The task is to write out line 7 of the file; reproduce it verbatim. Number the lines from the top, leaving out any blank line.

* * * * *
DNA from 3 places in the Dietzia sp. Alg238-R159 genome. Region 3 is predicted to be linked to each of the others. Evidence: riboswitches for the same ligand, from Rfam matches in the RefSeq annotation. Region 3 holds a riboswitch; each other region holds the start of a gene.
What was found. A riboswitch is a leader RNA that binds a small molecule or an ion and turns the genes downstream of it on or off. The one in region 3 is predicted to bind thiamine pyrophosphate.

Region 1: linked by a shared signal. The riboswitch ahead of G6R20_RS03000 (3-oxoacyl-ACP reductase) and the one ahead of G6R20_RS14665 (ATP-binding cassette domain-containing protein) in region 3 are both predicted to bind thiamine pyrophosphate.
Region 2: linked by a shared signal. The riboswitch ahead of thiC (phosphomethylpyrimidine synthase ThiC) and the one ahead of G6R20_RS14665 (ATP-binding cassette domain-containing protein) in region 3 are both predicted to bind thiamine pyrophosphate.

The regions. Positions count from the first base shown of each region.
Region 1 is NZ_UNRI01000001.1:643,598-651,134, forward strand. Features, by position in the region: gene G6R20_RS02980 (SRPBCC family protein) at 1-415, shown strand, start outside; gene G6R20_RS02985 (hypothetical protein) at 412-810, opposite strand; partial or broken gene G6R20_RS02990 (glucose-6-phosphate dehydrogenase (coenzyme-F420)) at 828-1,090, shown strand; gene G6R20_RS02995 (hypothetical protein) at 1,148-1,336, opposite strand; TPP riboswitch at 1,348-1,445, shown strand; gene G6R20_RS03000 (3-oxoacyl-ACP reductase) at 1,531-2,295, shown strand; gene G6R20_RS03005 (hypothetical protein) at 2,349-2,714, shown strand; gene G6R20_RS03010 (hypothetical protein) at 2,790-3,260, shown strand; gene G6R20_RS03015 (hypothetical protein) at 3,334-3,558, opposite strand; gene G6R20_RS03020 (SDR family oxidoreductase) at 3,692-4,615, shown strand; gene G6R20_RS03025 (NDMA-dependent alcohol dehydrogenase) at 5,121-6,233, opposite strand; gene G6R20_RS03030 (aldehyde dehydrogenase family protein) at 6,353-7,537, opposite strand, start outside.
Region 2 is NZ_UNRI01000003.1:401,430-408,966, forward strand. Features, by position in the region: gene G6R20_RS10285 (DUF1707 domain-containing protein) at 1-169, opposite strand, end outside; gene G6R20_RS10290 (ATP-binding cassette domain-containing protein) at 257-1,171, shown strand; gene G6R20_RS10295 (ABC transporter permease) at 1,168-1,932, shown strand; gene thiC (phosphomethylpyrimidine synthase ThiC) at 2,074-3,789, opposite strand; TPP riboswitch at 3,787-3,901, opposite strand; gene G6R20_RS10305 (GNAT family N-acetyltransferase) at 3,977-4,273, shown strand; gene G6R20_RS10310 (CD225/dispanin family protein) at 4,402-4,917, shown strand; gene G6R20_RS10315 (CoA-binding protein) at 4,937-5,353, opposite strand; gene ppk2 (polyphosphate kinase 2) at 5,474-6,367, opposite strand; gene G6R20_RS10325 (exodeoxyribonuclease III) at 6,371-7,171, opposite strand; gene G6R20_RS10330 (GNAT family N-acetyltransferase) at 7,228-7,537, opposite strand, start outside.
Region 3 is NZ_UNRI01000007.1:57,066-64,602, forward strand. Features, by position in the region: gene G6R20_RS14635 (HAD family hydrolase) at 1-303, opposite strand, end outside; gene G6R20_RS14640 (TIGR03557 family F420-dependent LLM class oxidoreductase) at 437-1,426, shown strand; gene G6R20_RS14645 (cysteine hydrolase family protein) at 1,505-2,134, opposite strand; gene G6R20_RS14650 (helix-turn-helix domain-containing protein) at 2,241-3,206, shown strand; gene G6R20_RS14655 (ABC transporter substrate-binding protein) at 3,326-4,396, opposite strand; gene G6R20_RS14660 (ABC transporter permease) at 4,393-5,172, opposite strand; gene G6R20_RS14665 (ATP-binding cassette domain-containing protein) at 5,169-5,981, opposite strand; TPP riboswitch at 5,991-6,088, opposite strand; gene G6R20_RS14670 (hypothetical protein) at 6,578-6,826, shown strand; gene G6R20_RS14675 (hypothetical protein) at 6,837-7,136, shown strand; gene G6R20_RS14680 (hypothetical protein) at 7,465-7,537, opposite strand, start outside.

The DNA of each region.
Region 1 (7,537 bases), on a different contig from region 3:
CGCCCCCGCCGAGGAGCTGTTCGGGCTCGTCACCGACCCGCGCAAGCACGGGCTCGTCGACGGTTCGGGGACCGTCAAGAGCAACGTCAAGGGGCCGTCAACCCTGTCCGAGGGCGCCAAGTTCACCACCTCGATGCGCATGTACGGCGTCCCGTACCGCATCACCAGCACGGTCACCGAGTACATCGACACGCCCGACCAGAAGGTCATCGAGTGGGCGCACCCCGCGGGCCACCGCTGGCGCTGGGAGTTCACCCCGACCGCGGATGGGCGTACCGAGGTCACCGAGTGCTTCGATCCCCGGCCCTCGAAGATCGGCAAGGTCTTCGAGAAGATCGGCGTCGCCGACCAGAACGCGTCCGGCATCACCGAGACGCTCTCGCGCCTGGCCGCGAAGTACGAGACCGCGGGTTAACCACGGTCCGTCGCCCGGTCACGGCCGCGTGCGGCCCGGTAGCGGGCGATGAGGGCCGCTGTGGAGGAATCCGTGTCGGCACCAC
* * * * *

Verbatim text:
Region 2 is NZ_UNRI01000003.1:401,430-408,966, forward strand. Features, by position in the region: gene G6R20_RS10285 (DUF1707 domain-containing protein) at 1-169, opposite strand, end outside; gene G6R20_RS10290 (ATP-binding cassette domain-containing protein) at 257-1,171, shown strand; gene G6R20_RS10295 (ABC transporter permease) at 1,168-1,932, shown strand; gene thiC (phosphomethylpyrimidine synthase ThiC) at 2,074-3,789, opposite strand; TPP riboswitch at 3,787-3,901, opposite strand; gene G6R20_RS10305 (GNAT family N-acetyltransferase) at 3,977-4,273, shown strand; gene G6R20_RS10310 (CD225/dispanin family protein) at 4,402-4,917, shown strand; gene G6R20_RS10315 (CoA-binding protein) at 4,937-5,353, opposite strand; gene ppk2 (polyphosphate kinase 2) at 5,474-6,367, opposite strand; gene G6R20_RS10325 (exodeoxyribonuclease III) at 6,371-7,171, opposite strand; gene G6R20_RS10330 (GNAT family N-acetyltransferase) at 7,228-7,537, opposite strand, start outside.